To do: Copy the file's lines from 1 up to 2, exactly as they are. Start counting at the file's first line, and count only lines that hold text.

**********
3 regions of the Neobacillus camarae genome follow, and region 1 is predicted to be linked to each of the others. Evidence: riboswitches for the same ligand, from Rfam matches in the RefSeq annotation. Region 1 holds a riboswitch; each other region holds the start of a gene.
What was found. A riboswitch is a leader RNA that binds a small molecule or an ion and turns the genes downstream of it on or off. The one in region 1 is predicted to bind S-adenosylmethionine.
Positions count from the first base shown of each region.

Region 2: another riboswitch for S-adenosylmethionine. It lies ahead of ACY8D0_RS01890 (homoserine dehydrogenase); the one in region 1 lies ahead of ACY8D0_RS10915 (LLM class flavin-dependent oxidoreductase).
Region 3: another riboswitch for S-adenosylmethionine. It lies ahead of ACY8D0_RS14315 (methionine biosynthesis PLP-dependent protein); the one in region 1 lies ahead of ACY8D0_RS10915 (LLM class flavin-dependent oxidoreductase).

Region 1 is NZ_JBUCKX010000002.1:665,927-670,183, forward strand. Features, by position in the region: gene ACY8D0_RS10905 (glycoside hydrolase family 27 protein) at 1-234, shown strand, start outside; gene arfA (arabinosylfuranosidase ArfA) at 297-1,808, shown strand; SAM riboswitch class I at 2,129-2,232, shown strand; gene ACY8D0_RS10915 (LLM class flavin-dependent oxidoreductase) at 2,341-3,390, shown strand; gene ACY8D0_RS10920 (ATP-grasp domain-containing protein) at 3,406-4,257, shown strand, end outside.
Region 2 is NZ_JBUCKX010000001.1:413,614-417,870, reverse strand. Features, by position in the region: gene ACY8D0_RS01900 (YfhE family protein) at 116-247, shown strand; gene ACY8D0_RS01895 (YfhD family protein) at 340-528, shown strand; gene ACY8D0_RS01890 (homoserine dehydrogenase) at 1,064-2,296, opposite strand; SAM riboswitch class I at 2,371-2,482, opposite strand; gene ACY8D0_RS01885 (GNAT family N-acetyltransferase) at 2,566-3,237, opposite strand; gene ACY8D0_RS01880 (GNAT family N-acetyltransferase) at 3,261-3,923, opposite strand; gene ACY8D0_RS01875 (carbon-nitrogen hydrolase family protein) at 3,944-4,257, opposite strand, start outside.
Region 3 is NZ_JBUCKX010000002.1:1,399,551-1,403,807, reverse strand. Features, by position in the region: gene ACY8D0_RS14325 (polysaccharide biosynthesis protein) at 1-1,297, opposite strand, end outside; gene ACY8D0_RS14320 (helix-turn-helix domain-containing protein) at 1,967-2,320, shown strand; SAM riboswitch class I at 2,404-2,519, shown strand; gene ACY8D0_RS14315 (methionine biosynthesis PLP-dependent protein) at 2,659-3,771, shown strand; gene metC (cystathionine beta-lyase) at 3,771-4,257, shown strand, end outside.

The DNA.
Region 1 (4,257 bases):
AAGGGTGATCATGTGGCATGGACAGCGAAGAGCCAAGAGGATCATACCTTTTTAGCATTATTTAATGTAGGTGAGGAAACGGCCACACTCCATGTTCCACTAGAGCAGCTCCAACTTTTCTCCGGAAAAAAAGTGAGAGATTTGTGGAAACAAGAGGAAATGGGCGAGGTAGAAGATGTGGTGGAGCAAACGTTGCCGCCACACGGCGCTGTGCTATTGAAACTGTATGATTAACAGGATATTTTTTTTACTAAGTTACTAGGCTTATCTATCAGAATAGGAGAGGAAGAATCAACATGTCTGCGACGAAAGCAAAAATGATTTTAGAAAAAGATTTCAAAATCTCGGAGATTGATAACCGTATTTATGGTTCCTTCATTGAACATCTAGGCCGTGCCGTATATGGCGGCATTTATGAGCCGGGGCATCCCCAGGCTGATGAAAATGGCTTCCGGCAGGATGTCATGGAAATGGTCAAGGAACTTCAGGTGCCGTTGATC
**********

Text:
3 regions of the Neobacillus camarae genome follow, and region 1 is predicted to be linked to each of the others. Evidence: riboswitches for the same ligand, from Rfam matches in the RefSeq annotation. Region 1 holds a riboswitch; each other region holds the start of a gene.
What was found. A riboswitch is a leader RNA that binds a small molecule or an ion and turns the genes downstream of it on or off. The one in region 1 is predicted to bind S-adenosylmethionine.